Administrative Law

“If an administrative tribunal falls into an error of law which causes it to identify a wrong issue, to ask itself a wrong question, to ignore relevant material, to rely on irrelevant material or, at least in some circumstances, to make an erroneous finding or to reach a mistaken conclusion, and the tribunal’s exercise or purported exercise of power is thereby affected, it exceeds its authority or powers. Such an error of law is jurisdictional error which will invalidate any order or decision of the tribunal which reflects it.” Craig v South Australia (1995) 184 CLR 163 at 179

The rule of procedural fairness known as the hearing rule is based on the maxim audi alteram partem, which requires that a decision-maker give to a person whose interests may be adversely affected by a decision an opportunity to present his or her case. Leading case: Kioa v Minster for Immigration and Ethnic Affairs (1985) 62 ALR 321 at 347 and 380

The test for an appearance of bias (i.e. apparent bias) is whether a fair minded lay observer might reasonably apprehend that the decision-maker might not bring an impartial mind to the resolution of the question the decision maker is required to decide: Ebner v Official Trustee in Bankcruptcy (2000) 176 ALR 644 at [6]-[7]

The test for apparent bias in the case of a decision where the decision-maker is a Council was enunciated by Basten JA in McGovern v Ku-Ring-Gai Council (2008) 72 NSWLR 504 at [80] as follows: “The real question is what, with the appropriate level of appreciation of the institution, the fair-minded observer would expect of a councillor dealing with a development application. The institutional setting being quite different from that of a court, the fair-minded observer will expect little more than an absence of personal interest in the decision and a willingness to give genuine and appropriate consideration to the application, the matters required by law to be taken into account and any recommendation of council officers.” See also enunciation of the test (per Spiegelman CJ) at [9]

When an inferior court makes an order or does an act that is subject to a right of appeal, an aggrieved party may have a choice between invoking a right of appeal or seeking judicial review: Saldanha v Fujitsu Australia Ltd [2010] WASC 105 at [16] ff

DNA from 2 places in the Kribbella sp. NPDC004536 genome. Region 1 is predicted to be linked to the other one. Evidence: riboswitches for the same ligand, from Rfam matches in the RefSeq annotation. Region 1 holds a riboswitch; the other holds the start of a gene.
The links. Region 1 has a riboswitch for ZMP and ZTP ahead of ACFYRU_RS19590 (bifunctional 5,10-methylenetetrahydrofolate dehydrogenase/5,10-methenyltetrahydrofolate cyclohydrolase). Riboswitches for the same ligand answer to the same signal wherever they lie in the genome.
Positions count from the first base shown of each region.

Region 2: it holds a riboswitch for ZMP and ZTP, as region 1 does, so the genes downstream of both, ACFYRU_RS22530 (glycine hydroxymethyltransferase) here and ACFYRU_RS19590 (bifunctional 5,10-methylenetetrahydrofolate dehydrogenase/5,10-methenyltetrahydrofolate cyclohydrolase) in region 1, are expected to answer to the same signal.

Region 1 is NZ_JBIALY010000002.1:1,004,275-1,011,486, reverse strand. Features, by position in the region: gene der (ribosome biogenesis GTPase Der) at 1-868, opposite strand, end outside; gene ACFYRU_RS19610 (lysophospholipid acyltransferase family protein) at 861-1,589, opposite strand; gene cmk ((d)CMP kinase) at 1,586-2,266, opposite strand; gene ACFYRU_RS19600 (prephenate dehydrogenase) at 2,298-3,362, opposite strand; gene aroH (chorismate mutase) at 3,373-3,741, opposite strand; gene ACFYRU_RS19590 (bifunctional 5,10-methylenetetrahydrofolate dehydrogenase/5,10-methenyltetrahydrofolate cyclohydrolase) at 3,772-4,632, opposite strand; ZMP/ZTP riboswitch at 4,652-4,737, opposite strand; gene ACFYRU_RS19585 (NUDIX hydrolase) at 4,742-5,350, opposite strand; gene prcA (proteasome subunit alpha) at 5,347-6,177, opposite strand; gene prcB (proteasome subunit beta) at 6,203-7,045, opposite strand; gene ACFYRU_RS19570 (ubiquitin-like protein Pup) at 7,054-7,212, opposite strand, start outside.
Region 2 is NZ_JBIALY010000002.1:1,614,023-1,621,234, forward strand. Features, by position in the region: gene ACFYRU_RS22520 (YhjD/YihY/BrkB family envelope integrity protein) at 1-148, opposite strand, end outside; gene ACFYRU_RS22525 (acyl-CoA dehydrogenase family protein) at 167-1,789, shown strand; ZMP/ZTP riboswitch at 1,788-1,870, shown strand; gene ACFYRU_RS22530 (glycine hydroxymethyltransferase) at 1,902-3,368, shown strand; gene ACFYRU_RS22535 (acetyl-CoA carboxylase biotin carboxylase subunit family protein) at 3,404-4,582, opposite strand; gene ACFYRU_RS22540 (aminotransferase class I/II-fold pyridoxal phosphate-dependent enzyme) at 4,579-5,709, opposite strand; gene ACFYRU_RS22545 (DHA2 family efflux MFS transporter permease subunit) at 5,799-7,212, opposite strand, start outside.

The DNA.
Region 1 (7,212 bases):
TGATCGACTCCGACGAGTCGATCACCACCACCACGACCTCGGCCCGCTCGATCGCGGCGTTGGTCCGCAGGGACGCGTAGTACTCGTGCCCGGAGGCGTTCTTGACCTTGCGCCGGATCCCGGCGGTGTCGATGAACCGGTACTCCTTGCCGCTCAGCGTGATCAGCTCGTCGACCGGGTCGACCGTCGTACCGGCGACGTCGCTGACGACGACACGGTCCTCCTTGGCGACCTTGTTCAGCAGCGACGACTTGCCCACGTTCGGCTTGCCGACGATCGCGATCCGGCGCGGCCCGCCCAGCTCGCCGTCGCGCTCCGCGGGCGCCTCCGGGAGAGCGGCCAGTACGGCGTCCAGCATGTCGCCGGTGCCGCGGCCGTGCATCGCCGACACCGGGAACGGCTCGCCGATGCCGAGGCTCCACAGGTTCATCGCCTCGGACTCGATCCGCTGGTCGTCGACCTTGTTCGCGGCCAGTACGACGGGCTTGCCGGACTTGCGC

Application for review order under s 36 of the Magistrates Court Act 2004 (WA) – — Grounds for review — Whether arguable that decisions striking out minor case claim as an abuse of process and dismissing application to amend claim susceptible to review: Saldanha v Fujitsu Australia Ltd (No 2) [2011] WASC 360

Test whether a review order should issue is with an application for an order nisi i.e. plaintiff must establish, at least, an arguable case that she was denied natural justice: Re Potter; Ex Parte Coppin [2013] WASC 462

Procedural fairness – bias – fair hearing – duty to unrepresented litigant – Model Litigant Guidelines – held: conduct of proceeding before Tribunal established very strong likelihood that fair-minded lay observer might reasonably apprehend Senior Member did not bring impartial and unprejudiced mind to resolution of questions in dispute: Comaz Pty Ltd v Commissioner of State Revenue [2015] VSC 294

Judicial review – applicant held mining tenements under Mining Act 1978(WA) – applicant also party to agreement with State relating to development projects to be carried out on tenements – applicant sought to quash decision of warden to grant two miscellaneous licences under the Act to second respondent – applicant contended grant of licences was invalid – directly connected with mining – exclusive occupation – effect of agreement on application by third party for licence over area subject to agreement – held: Court not satisfied applicant established alleged errors – application dismissed: Mineralogy Pty Ltd v The Honourable Warden K Tavener [2014] WASC 420